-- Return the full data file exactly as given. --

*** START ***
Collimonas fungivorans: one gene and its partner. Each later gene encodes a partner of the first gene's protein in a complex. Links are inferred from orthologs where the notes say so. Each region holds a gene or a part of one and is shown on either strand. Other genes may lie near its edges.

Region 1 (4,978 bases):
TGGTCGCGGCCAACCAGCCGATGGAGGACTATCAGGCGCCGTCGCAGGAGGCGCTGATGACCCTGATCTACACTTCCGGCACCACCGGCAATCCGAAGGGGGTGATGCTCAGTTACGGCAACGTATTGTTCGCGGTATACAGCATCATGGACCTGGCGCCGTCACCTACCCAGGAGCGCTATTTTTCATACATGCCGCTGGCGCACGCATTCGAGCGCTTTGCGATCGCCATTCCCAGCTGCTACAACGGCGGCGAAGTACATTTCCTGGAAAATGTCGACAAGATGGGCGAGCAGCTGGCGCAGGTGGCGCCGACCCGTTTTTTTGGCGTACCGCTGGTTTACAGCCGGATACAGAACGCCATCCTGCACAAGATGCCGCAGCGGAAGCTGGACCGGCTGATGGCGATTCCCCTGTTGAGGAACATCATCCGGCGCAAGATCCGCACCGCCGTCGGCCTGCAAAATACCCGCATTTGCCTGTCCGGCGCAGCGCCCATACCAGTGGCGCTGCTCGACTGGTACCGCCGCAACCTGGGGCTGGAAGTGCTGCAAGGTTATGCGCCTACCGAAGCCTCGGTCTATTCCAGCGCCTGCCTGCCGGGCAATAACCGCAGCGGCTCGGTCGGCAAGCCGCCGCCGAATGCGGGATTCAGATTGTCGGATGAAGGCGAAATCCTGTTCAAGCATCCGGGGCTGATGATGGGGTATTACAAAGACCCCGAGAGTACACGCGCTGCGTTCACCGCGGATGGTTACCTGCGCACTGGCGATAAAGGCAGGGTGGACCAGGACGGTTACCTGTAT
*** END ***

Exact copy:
Collimonas fungivorans: one gene and its partner. Each later gene encodes a partner of the first gene's protein in a complex. Links are inferred from orthologs where the notes say so. Each region holds a gene or a part of one and is shown on either strand. Other genes may lie near its edges.

Region 1 (4,978 bases):
TGGTCGCGGCCAACCAGCCGATGGAGGACTATCAGGCGCCGTCGCAGGAGGCGCTGATGACCCTGATCTACACTTCCGGCACCACCGGCAATCCGAAGGGGGTGATGCTCAGTTACGGCAACGTATTGTTCGCGGTATACAGCATCATGGACCTGGCGCCGTCACCTACCCAGGAGCGCTATTTTTCATACATGCCGCTGGCGCACGCATTCGAGCGCTTTGCGATCGCCATTCCCAGCTGCTACAACGGCGGCGAAGTACATTTCCTGGAAAATGTCGACAAGATGGGCGAGCAGCTGGCGCAGGTGGCGCCGACCCGTTTTTTTGGCGTACCGCTGGTTTACAGCCGGATACAGAACGCCATCCTGCACAAGATGCCGCAGCGGAAGCTGGACCGGCTGATGGCGATTCCCCTGTTGAGGAACATCATCCGGCGCAAGATCCGCACCGCCGTCGGCCTGCAAAATACCCGCATTTGCCTGTCCGGCGCAGCGCCCATACCAGTGGCGCTGCTCGACTGGTACCGCCGCAACCTGGGGCTGGAAGTGCTGCAAGGTTATGCGCCTACCGAAGCCTCGGTCTATTCCAGCGCCTGCCTGCCGGGCAATAACCGCAGCGGCTCGGTCGGCAAGCCGCCGCCGAATGCGGGATTCAGATTGTCGGATGAAGGCGAAATCCTGTTCAAGCATCCGGGGCTGATGATGGGGTATTACAAAGACCCCGAGAGTACACGCGCTGCGTTCACCGCGGATGGTTACCTGCGCACTGGCGATAAAGGCAGGGTGGACCAGGACGGTTACCTGTAT